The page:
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As I walk, I yank whatever garlic mustard I can see. It’s a ritual of spring on the prairies where I’m a steward—now closed for that activity.  Such deep satisfaction to make a small difference here in the health of a prairie that’s given me so much!

Not far from the garlic mustard is another plant. Look! Is it the prairie violet? Or the birdfoot violet? Difficult to tell in the fading light. Violets are so variable.

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Jeff holds the half-closed bloom open so I can examine the throat.

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Prairie violet, it appears as I puzzle over it, then pore over my field guides. The flower looks correct, but the leaves look…wrong. Finally, I take the photos and my question to the Illinois Botany Facebook page. Yes. It is.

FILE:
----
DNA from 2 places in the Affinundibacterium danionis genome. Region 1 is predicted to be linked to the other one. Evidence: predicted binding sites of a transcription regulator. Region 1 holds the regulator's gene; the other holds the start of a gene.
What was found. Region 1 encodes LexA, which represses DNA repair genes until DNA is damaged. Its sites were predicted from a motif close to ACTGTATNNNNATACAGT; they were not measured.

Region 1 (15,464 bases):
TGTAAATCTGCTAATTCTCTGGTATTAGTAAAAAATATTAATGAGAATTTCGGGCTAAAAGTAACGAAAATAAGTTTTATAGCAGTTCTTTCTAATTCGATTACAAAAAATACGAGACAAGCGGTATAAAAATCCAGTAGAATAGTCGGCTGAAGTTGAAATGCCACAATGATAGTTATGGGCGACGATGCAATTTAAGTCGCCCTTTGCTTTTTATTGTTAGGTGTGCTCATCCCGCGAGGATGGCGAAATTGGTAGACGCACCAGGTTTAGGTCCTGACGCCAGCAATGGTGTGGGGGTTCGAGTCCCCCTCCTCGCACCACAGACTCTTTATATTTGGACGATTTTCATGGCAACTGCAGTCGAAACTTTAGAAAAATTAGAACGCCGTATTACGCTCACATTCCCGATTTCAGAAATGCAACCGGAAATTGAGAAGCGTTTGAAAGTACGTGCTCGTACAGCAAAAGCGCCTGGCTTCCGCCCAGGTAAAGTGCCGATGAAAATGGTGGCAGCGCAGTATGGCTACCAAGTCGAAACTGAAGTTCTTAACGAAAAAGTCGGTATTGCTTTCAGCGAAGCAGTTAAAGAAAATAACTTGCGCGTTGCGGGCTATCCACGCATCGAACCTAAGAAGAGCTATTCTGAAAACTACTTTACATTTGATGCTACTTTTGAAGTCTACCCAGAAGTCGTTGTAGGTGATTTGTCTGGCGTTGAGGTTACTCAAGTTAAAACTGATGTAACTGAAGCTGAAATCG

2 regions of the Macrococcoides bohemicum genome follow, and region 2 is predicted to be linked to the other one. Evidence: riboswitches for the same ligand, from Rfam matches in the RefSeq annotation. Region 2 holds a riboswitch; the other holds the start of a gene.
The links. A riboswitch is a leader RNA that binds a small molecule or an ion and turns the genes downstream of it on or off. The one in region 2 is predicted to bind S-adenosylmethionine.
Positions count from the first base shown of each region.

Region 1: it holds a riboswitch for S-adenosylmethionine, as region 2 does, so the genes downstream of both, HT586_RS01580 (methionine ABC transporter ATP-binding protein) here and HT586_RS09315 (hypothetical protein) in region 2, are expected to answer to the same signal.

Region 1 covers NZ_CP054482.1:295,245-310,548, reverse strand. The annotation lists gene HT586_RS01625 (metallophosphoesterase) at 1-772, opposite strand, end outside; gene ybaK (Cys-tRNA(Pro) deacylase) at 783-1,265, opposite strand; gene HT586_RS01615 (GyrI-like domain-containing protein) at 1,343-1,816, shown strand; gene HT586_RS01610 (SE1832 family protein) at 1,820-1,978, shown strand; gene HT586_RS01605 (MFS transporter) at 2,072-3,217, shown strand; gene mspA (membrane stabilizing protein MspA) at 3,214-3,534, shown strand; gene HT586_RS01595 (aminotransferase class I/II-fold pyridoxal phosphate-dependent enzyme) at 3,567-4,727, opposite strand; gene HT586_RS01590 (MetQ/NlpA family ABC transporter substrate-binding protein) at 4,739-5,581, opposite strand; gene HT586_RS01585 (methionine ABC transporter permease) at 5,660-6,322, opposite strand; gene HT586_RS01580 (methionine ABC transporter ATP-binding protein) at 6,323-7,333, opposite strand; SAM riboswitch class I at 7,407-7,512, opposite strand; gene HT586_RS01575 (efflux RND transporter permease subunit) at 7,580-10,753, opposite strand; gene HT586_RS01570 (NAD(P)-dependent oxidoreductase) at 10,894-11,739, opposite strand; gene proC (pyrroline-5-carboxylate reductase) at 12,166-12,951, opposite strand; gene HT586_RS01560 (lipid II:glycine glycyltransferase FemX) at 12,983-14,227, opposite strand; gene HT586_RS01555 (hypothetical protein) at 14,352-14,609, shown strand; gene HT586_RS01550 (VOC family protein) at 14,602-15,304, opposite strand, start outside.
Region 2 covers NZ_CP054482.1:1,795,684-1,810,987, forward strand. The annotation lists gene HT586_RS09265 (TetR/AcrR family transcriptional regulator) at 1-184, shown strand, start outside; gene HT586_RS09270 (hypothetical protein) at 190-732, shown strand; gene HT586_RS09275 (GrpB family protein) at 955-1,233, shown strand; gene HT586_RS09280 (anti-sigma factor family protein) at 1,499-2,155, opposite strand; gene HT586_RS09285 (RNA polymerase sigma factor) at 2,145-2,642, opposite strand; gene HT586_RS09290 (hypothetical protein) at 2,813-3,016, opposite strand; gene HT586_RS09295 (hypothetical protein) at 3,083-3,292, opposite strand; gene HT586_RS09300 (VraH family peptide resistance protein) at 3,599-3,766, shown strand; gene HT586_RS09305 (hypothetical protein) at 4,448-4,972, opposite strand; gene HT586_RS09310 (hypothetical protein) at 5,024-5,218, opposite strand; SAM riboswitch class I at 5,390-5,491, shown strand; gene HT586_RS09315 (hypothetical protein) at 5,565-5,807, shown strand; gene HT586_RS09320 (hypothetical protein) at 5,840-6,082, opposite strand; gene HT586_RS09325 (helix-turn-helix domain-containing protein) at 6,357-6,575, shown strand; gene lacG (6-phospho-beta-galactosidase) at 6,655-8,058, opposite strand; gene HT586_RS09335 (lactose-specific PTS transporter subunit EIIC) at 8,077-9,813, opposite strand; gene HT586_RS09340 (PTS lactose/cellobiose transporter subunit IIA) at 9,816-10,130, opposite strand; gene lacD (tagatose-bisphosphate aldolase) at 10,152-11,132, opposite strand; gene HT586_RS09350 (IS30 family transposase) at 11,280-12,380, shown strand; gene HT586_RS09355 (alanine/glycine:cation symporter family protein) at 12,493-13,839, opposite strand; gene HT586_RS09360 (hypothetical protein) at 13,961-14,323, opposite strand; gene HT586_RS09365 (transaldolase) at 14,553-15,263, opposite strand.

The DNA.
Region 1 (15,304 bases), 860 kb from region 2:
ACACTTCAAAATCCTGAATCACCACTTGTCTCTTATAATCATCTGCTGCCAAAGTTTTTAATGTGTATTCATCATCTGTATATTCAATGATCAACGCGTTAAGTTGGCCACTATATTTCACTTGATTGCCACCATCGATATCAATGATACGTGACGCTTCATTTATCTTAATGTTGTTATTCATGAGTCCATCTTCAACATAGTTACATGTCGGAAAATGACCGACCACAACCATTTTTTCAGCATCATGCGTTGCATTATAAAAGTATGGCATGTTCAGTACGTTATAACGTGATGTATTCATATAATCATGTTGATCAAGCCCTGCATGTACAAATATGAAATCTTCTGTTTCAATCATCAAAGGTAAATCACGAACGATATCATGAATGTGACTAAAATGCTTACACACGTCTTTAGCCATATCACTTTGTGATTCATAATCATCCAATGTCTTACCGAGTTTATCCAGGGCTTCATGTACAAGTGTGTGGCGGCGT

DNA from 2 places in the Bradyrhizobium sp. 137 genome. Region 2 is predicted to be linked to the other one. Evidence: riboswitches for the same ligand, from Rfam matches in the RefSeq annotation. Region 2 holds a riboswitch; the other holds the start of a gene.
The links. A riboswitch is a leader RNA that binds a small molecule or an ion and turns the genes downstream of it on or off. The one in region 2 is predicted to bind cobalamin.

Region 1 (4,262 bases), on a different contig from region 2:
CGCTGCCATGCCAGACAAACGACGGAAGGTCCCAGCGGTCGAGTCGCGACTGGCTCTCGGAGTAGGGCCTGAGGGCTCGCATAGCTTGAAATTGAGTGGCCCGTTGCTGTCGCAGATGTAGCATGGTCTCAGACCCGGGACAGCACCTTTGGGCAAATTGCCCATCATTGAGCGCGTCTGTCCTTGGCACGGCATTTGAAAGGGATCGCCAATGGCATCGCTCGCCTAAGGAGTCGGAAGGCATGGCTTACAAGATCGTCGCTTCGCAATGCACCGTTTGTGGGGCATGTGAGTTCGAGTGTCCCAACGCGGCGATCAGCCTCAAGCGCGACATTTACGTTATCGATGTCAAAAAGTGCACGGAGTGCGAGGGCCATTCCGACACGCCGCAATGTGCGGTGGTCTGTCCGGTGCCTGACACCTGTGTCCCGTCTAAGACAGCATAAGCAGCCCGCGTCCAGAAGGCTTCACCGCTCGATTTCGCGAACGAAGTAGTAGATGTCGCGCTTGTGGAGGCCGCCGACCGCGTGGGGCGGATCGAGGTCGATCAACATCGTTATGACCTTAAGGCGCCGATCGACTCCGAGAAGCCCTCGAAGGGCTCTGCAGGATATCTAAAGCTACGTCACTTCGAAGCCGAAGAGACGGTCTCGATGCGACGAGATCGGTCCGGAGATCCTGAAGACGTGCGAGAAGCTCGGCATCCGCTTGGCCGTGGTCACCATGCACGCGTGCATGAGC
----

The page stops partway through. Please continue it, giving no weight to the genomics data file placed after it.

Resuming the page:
Or what about this one, in the wetter areas?   A buttercup….”small-flowered buttercup”? The buttercups, like the violets, are difficult. I can barely make out the bloom.

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Small-flowered buttercup, I decide, with iNaturalist offering support for the ID. I double-check it with Illinois Wildflowers on my return home later. Looks good. Every spring, I’m aware of how much I need to re-learn and remember. Makes me grateful for good ID tools both in the field and at home.

I pause in my ID conundrums to look around me. A red-winged blackbird calls. Oka-leee! The stream is bright in last light.

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I walk alongside it for a bit, watching my step.